Dillan Has Been Rescued—Now Help the Bobcat, Deer, and Others Still Suffering!

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Update: January 22, 2020
Victory! The morbidly obese, suffering bear named Dillan who was confined to a cramped concrete-floored cage at the Union County Sportsmen's Club in Pennsylvania has been rescued! This follows an intense nine-month PETA campaign that included numerous ads, complaints to federal and state law enforcement, pressure from actor Alec Baldwin, and calls and e-mails to the club from tens of thousands of our members and supporters.

Dillan is safe now, but other animals are still suffering at the club. The U.S. Department of Agriculture (USDA) cited the facility twice last year for failing to provide veterinary care for the geriatric bobcat whose activity level and mobility had been declining—likely caused in part by being declawed. Like Dillan, the bobcat and raccoons are suffering from obesity, and the bobcat is confined to a decrepit concrete-floored enclosure. Just last year, five fawns died at the club when their nursing mothers weren't fed an adequate diet.

Update: November 19, 2019
The USDA inspected the Union County Sportsmen's Club in Millmont, Pennsylvania, in October and found, yet again, that a morbidly obese Asiatic black bear named Dillan has been denied adequate veterinary care, including for his painful and severe dental issues. The inspection report notes that the "severity and chronic nature of these dental issues are likely to have caused the bear a significant amount of pain over a long period of time and the condition of the teeth have continued to deteriorate since first documented in 2017."

Update: August 16, 2019
Following another visit to the club, experts estimate that Dillan is at least 400 pounds overweight—the most obese bear they've ever seen—and that his cramped concrete-floored cage and poor diet are contributing to numerous health and welfare issues. The experts agree that Dillan urgently needs to be transferred to a reputable sanctuary where he can receive the care that he desperately needs. Club officials have refused to meet with PETA and are hoping we'll just go away—but we won't.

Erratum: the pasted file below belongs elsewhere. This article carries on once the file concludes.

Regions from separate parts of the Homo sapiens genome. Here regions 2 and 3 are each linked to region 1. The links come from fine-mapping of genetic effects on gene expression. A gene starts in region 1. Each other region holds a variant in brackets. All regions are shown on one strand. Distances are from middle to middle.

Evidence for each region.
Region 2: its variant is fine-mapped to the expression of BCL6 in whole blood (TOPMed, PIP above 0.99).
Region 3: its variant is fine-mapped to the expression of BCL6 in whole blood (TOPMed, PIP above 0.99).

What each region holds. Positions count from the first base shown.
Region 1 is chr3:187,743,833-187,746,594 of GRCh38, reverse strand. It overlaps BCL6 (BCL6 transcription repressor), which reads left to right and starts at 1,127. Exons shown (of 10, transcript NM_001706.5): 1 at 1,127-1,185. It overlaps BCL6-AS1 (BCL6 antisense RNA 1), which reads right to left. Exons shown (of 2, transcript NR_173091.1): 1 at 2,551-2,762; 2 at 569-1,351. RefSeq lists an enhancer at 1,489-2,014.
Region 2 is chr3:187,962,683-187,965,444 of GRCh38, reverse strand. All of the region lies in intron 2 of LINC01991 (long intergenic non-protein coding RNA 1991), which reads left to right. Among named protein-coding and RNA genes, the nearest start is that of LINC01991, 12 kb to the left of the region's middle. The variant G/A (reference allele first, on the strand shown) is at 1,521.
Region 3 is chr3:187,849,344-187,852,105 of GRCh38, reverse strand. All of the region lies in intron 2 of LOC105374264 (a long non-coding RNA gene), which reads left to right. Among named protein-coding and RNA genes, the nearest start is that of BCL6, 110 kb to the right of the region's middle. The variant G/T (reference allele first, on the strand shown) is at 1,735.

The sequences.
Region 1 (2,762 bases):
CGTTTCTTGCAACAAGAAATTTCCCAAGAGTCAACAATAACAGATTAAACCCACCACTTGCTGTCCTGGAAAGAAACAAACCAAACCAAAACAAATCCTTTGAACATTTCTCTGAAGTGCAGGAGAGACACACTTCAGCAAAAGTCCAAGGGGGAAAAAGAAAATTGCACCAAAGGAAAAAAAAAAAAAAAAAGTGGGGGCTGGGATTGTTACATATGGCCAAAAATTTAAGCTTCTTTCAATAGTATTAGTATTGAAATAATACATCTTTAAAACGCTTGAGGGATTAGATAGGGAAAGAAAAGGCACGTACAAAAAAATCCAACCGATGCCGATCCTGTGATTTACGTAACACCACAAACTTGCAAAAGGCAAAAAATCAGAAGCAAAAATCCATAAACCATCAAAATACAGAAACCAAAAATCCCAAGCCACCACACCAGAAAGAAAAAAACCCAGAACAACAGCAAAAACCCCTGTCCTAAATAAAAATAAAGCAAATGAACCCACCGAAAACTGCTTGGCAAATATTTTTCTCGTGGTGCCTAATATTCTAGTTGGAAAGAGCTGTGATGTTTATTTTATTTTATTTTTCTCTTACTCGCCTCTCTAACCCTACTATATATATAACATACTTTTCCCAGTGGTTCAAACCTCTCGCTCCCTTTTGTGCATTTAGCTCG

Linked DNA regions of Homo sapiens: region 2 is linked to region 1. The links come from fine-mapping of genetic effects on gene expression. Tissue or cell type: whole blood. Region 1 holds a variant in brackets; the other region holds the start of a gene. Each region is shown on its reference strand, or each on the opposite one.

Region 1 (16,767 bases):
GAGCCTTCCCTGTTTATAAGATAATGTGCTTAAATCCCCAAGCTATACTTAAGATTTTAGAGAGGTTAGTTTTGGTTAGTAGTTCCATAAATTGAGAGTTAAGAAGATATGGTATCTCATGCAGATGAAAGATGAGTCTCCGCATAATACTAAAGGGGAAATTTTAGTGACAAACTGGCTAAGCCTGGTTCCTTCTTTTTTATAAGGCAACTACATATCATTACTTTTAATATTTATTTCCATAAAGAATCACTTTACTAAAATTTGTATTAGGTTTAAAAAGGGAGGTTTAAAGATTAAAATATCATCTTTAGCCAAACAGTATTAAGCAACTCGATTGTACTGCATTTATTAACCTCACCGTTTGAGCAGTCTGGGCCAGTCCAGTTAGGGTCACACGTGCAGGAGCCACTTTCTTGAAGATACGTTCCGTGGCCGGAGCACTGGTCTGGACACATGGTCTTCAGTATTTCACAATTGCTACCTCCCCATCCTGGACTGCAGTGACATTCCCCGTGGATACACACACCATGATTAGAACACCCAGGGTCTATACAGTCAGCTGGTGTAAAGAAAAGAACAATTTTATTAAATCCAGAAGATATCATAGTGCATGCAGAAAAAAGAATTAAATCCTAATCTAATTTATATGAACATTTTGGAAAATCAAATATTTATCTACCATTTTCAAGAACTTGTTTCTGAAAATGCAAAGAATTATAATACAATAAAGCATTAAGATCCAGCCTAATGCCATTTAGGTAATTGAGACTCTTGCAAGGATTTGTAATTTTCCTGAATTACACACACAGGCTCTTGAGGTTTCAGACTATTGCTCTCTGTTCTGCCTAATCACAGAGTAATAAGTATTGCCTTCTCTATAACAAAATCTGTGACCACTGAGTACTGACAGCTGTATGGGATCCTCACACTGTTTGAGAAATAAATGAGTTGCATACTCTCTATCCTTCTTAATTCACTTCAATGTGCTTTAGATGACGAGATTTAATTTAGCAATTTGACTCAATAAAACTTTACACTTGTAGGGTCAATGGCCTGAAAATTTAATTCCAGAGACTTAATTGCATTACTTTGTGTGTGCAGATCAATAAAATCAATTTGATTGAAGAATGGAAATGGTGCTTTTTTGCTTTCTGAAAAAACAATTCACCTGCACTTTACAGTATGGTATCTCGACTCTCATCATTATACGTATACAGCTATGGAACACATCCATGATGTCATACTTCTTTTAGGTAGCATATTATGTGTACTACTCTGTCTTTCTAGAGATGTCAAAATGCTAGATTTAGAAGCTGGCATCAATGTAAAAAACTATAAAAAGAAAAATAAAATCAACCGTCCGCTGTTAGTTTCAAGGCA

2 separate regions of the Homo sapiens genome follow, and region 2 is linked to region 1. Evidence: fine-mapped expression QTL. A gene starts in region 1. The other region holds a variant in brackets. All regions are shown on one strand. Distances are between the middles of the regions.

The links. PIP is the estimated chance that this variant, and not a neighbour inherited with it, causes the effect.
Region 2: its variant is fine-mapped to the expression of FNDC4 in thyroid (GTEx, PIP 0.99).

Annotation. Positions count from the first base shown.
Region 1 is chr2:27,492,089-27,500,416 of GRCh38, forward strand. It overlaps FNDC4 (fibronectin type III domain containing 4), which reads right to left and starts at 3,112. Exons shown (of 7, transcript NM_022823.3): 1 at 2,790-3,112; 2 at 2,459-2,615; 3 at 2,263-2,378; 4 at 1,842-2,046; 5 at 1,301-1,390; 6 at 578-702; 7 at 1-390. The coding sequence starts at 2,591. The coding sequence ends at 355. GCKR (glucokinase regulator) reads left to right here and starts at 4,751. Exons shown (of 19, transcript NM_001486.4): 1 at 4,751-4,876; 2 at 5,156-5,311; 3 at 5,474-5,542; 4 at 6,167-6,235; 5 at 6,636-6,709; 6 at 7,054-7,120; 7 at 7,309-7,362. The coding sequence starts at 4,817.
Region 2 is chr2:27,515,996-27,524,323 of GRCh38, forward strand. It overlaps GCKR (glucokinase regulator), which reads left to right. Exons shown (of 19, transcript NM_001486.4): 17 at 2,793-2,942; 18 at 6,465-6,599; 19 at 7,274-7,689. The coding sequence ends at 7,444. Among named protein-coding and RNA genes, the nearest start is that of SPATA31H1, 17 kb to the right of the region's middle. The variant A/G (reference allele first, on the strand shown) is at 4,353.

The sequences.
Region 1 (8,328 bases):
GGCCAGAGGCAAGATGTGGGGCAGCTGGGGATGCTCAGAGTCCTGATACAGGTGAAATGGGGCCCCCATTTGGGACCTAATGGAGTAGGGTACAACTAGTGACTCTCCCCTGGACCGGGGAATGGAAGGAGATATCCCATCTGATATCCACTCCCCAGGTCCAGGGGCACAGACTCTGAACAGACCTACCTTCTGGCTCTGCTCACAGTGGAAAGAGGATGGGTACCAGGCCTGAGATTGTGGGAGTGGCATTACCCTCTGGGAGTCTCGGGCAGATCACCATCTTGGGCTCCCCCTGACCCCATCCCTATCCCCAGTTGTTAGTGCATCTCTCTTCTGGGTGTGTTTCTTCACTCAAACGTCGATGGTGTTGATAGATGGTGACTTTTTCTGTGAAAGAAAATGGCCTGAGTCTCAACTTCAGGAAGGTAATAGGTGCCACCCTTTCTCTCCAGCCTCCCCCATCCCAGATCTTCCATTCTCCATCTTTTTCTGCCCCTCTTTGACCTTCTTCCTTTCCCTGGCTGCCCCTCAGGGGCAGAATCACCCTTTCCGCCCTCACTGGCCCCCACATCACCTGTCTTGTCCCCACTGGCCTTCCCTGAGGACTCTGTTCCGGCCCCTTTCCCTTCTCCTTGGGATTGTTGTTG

Neglect runs rampant at the club, where Dillan and other animals are kept in cramped, often filthy cages. Dillan's morbid obesity can be attributed to the club's history of feeding him fattening restaurant leftovers and the lack of exercise opportunities in his small concrete-floored cage. He has been declawed, has arthritis, and has painful and life-threatening dental disease. Visitors and USDA inspectors have seen him rocking back and forth, a sign of severe psychological distress.

bobcat enclsure

Animals at the club spend their days enduring loud gunfire. The USDA even cited the facility for the stress that this caused a geriatric bobcat. A raccoon there was found panting in the heat with no means to cool off, and birds were forced to drink out of an algae-covered water trough.

common pheasants

Please make a polite call to the Union County Sportsmen's Club at 570-922-1128. (Please note: This is the correct number, even though a club representative may tell you otherwise.) Then, use the form below to urge the club to close down its wildlife exhibits and allow PETA to help transfer these animals to reputable facilities, where they can finally get the care that they desperately need.

Union County Sportsmen’s Club

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